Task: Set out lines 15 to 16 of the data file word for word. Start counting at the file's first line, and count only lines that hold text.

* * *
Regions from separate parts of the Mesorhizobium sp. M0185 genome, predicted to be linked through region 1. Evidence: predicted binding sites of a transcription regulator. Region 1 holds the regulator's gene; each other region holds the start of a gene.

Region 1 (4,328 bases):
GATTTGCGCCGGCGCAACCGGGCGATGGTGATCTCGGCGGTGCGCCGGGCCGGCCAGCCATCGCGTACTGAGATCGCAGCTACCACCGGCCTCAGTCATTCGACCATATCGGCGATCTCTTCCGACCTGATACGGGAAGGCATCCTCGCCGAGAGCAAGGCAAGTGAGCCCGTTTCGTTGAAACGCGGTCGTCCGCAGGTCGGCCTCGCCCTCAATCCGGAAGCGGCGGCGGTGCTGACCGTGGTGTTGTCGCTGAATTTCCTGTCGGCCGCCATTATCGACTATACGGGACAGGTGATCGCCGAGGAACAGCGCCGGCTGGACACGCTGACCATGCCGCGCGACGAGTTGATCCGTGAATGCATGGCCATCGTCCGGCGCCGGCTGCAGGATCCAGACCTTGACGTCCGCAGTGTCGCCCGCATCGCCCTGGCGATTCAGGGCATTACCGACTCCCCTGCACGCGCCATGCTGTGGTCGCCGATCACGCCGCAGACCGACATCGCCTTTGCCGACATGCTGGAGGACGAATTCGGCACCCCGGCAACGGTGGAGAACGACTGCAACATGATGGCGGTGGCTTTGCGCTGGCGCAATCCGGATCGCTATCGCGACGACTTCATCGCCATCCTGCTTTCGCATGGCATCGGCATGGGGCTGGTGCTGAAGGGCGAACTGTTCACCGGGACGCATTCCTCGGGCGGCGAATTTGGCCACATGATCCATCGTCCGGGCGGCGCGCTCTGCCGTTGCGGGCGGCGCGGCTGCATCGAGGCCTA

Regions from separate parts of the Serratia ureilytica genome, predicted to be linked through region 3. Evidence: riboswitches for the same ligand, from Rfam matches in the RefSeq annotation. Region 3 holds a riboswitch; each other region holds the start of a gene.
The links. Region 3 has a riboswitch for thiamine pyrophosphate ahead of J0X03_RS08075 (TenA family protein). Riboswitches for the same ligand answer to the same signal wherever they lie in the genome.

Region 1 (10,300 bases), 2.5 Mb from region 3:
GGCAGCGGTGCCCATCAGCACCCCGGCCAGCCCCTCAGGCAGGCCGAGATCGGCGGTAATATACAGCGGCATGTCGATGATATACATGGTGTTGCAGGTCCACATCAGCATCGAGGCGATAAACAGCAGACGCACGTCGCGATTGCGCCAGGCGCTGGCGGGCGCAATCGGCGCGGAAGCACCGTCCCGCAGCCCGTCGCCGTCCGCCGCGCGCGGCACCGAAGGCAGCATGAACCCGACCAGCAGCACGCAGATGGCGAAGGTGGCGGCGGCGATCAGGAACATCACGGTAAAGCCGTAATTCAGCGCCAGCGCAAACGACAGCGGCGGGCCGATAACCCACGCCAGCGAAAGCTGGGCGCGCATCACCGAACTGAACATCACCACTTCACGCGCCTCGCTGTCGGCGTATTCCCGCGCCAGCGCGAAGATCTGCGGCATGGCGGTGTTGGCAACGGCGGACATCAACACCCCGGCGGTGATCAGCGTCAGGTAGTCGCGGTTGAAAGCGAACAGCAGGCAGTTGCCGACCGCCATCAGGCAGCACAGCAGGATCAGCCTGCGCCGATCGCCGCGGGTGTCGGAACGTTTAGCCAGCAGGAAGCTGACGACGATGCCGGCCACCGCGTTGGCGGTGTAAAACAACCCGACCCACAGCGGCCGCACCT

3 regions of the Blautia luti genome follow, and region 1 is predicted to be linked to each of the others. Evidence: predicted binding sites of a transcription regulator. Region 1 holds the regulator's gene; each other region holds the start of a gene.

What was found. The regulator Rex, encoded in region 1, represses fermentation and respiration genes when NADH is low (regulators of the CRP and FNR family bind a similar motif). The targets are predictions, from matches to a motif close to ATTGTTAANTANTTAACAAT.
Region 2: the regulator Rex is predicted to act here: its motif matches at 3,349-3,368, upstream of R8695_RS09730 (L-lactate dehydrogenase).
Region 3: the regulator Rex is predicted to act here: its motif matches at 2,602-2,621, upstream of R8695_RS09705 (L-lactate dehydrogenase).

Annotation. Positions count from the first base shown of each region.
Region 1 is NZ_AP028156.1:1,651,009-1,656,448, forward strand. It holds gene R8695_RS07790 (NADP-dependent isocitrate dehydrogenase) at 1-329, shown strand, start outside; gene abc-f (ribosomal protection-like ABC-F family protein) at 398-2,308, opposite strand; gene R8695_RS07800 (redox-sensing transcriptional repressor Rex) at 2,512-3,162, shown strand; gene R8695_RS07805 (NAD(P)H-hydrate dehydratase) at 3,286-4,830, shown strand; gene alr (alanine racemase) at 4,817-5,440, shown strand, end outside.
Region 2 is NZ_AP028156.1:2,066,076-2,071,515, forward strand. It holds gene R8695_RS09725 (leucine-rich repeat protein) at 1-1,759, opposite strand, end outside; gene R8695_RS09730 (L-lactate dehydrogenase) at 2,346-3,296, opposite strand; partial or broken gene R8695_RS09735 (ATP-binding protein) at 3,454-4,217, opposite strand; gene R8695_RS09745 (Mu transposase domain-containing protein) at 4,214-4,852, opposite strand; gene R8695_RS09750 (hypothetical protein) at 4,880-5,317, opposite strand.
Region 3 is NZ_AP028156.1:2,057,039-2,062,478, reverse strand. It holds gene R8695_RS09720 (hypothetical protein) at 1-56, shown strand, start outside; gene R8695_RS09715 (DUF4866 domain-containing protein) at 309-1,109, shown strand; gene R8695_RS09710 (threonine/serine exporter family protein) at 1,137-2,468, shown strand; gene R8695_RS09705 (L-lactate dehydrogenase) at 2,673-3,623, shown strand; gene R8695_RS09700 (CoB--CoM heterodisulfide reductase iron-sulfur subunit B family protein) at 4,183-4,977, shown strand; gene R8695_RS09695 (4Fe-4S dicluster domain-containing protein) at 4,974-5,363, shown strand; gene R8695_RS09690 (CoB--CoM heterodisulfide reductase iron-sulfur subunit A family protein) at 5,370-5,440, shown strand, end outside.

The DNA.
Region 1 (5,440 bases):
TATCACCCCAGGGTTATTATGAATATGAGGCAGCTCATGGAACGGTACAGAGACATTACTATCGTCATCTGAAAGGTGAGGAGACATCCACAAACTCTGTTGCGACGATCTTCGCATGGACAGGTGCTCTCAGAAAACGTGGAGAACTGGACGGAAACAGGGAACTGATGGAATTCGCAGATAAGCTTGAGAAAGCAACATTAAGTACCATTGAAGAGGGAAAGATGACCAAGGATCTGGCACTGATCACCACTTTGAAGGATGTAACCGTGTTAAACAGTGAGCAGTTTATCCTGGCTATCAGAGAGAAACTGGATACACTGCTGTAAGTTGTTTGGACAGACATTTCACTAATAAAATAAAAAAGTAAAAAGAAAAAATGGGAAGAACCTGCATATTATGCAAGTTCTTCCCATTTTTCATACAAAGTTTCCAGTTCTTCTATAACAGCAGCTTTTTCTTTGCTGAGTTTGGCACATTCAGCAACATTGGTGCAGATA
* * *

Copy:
Region 3 is NZ_AP028156.1:2,057,039-2,062,478, reverse strand. It holds gene R8695_RS09720 (hypothetical protein) at 1-56, shown strand, start outside; gene R8695_RS09715 (DUF4866 domain-containing protein) at 309-1,109, shown strand; gene R8695_RS09710 (threonine/serine exporter family protein) at 1,137-2,468, shown strand; gene R8695_RS09705 (L-lactate dehydrogenase) at 2,673-3,623, shown strand; gene R8695_RS09700 (CoB--CoM heterodisulfide reductase iron-sulfur subunit B family protein) at 4,183-4,977, shown strand; gene R8695_RS09695 (4Fe-4S dicluster domain-containing protein) at 4,974-5,363, shown strand; gene R8695_RS09690 (CoB--CoM heterodisulfide reductase iron-sulfur subunit A family protein) at 5,370-5,440, shown strand, end outside.

The DNA.